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The Las Cruces City Council voted unanimously at its March 2 regular meeting to spend $1.32 million from the city’s Telshor Fund to purchase 2.21 acres of land at 991 W. Amador Ave. The property, the current home of Horse ‘n Hound, will be added to the Mesilla Valley Community of Hope (MVCH) campus that is located just to the south of the property being purchased.
The property at 991 W. Amador Ave. includes an 8,621 square-foot retail building and an 8,406 square-foot warehouse, according to city documents. 991 W. Amador Ave. is currently occupied by Horse N Hound Feed N Supply. Owner Curtis Creighton said he plans to move the business to a new location, but the new location has not yet been finalized.
Casa de Peregrinos (CdP) emergency food program Executive Director Lorenzo Alba said CdP will move into the newly purchased property, which will expand CdP’s size from its current 4,000 square feet and will allow for additional days of service, serving about 30,000 people throughout Las Cruces and Doña Ana County. The move will also make room for additional staff, more storage for food rescued from local grocery stores as well as food from area farmers, add a teaching kitchen to help CdP clients learn how to cook the food they receive and office space for other agencies whose services would benefit CdP clients.
“This is a super exciting time for us, because we see what is happening in our community and we want to do more,” Alba said.
Alba thanked state Rep. Micaela Lara Cadena, D-Doña Ana, who was instrumental, along with state Rep. Nathan Small, D-Doña Ana, in securing additional state capital outlay funding to help pay for the MVCH and CdP expansion.
CdP’s food program provided 3.8 million pounds of food in 2019, according to the annual report that CdP released in mid-February. That’s an increase from 3.5 million pounds in 2018. Last year’s food provided almost 3.2 million meals and was valued at $6.5 million, he said.
“We are excited about the move for CdP and what it means for those accessing the services there,” said MVCH Executive Director Nicole Martinez. “Each of the agencies on MVCH campus is trying to be strategic in how to expand services to meet the increasing needs of those in our community and we are grateful that the City of Las Cruces responded to this need. As the Community of Hope continues to implement and grow services relating to shelter, housing and income for those experiencing homelessness, having the ability to utilize more space once CdP relocates will be crucial to offering services in a safe and efficient manner.
The Telshor Fund was created by the council in October 2004 with proceeds from the pre-paid lease of Memorial Medical Center to Providence Healthcare Company, according to city documents. The fund is currently in excess of $40 million, said interim City Manager Bill Studer.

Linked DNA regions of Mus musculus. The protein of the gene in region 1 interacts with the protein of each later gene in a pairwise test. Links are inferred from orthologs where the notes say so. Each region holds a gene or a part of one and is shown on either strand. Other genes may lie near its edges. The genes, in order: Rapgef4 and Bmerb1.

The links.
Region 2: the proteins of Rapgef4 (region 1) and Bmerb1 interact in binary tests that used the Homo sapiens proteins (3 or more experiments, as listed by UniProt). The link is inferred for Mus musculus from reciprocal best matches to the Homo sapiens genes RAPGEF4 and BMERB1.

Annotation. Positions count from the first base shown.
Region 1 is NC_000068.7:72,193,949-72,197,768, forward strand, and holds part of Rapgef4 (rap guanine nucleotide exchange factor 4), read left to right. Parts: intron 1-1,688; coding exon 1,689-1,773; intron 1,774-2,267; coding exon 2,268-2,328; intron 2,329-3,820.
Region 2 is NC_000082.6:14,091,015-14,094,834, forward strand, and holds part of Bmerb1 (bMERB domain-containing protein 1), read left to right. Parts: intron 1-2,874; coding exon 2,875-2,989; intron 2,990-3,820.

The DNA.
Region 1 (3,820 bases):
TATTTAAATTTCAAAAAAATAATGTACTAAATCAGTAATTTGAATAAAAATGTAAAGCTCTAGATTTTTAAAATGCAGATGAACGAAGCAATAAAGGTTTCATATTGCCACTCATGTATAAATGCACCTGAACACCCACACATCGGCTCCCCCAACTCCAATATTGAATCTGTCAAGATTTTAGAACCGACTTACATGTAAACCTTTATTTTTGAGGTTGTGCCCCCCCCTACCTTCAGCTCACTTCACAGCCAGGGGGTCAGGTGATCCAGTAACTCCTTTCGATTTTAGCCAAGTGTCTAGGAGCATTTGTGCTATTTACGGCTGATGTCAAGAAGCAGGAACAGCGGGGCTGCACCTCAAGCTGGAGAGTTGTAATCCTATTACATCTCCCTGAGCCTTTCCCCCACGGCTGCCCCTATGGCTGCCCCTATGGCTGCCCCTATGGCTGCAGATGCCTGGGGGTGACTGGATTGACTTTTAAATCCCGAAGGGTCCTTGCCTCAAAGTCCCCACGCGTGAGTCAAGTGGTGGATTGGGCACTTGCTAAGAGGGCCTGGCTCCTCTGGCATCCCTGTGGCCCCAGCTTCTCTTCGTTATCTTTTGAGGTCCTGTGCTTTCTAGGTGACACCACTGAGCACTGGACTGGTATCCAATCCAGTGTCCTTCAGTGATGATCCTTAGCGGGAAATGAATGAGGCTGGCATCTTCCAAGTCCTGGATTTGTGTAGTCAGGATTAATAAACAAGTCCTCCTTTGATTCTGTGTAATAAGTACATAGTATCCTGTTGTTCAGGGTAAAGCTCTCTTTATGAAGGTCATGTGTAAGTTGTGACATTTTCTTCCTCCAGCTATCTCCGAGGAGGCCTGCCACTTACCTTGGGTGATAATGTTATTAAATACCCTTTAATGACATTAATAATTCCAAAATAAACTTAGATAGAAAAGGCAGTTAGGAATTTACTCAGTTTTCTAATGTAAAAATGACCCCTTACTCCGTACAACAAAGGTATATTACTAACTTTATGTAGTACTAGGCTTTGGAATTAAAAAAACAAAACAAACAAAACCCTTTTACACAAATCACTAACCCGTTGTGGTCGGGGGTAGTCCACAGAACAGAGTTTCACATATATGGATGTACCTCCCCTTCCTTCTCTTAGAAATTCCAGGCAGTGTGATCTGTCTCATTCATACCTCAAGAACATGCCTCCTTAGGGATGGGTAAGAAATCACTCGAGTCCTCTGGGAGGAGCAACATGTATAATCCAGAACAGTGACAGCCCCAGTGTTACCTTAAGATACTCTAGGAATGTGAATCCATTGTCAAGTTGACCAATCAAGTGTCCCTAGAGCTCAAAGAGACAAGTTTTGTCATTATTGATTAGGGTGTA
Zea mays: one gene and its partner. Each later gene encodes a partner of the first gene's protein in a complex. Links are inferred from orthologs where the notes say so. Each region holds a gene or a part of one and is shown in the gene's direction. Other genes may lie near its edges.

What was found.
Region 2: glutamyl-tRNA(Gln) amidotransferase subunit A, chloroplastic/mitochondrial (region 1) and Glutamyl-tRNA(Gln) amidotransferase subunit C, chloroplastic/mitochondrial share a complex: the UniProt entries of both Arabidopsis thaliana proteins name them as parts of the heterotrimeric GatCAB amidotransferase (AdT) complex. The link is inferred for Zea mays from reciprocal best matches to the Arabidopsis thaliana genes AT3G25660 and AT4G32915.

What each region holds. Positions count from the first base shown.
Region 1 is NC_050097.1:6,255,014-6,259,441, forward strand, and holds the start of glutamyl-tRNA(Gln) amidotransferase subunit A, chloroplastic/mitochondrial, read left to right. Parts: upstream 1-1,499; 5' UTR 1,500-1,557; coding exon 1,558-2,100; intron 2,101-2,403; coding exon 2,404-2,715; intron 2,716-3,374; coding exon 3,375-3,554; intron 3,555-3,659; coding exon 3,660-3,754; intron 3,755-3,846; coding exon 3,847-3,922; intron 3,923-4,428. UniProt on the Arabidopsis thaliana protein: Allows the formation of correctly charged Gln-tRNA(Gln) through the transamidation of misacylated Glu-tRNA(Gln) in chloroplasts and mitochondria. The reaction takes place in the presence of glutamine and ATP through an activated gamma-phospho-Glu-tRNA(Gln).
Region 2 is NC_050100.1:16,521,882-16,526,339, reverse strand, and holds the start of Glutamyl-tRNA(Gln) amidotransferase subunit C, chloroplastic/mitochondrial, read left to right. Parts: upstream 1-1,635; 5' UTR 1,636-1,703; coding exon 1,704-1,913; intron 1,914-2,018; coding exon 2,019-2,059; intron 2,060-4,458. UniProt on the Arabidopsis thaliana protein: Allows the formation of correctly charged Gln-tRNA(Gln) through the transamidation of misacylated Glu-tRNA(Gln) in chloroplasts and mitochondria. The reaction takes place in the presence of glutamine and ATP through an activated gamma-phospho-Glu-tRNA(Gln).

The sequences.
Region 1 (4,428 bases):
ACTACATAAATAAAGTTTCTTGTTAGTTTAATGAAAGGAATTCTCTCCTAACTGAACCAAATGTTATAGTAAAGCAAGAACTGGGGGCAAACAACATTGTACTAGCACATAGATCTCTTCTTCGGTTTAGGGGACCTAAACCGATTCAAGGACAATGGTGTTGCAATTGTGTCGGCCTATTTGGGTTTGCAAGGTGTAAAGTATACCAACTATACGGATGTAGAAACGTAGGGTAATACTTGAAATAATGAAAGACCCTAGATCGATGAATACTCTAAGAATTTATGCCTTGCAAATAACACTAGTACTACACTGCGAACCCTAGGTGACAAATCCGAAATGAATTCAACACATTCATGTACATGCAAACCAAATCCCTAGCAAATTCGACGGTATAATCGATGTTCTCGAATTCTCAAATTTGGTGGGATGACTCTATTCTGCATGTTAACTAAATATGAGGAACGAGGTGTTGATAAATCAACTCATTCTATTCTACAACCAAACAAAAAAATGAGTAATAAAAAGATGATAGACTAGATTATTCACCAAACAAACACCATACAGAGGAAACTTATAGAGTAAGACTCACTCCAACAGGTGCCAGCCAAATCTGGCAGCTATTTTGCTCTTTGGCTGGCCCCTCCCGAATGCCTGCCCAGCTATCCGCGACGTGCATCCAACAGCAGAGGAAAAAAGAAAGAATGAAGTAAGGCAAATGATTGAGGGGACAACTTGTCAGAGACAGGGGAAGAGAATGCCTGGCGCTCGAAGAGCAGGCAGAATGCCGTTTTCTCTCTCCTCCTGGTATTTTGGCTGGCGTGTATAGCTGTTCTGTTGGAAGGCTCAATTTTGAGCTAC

Also at the March 2 council meeting, the council voted unanimously to approve:
• A resolution adopting a Public Art Master Plan that will “provide guidance to ensure sustainable funding sources for public art, make the most of the city’s resources and ensure that the city’s public art activities make an impact and respond to the community’s needs,” according to city documents. The plan “includes guidance on public art acquisition, maintenance recommendations, mission and vision statements, funding sources (and) to provide a framework and guide the city Art Board, city staff and anyone interested in collaborating with the city on public art.”
• An ordinance establishing four city policy-review committees (PRCs): 1) health; 2) housing; 3) quality of life; and 4) transportation, sustainability and infrastructure. The council previously voted to establish the Economic Development Policy Review Committee. Each PRC will consist of three current city council members, plus “at least four but no more than seven subject-matter experts, community members or invited guests as ex-officio members for fact-finding and advisory purposes,” according to city documents. “The purpose of each PRC is to formulate recommendations to the city council on specific issues or subject areas that have direct community-wide impact.” PRCs are advisory in nature, according to the city ordinance, and “are not authorized to act or make any decision on behalf of the City Council.”
• Changing city ordinance to allow the operation of off-highway vehicles on roadways controlled by the city. Each vehicle and driver must comply with specific provisions to make the vehicles “street legal,” including provisions of the state Off-Highway Motor Vehicle Act. The general purpose of the ordinance is to allow the operators of off-highway vehicles to travel on city roadways to travel to and from their off-road destinations and related events. The change will be effective March 13.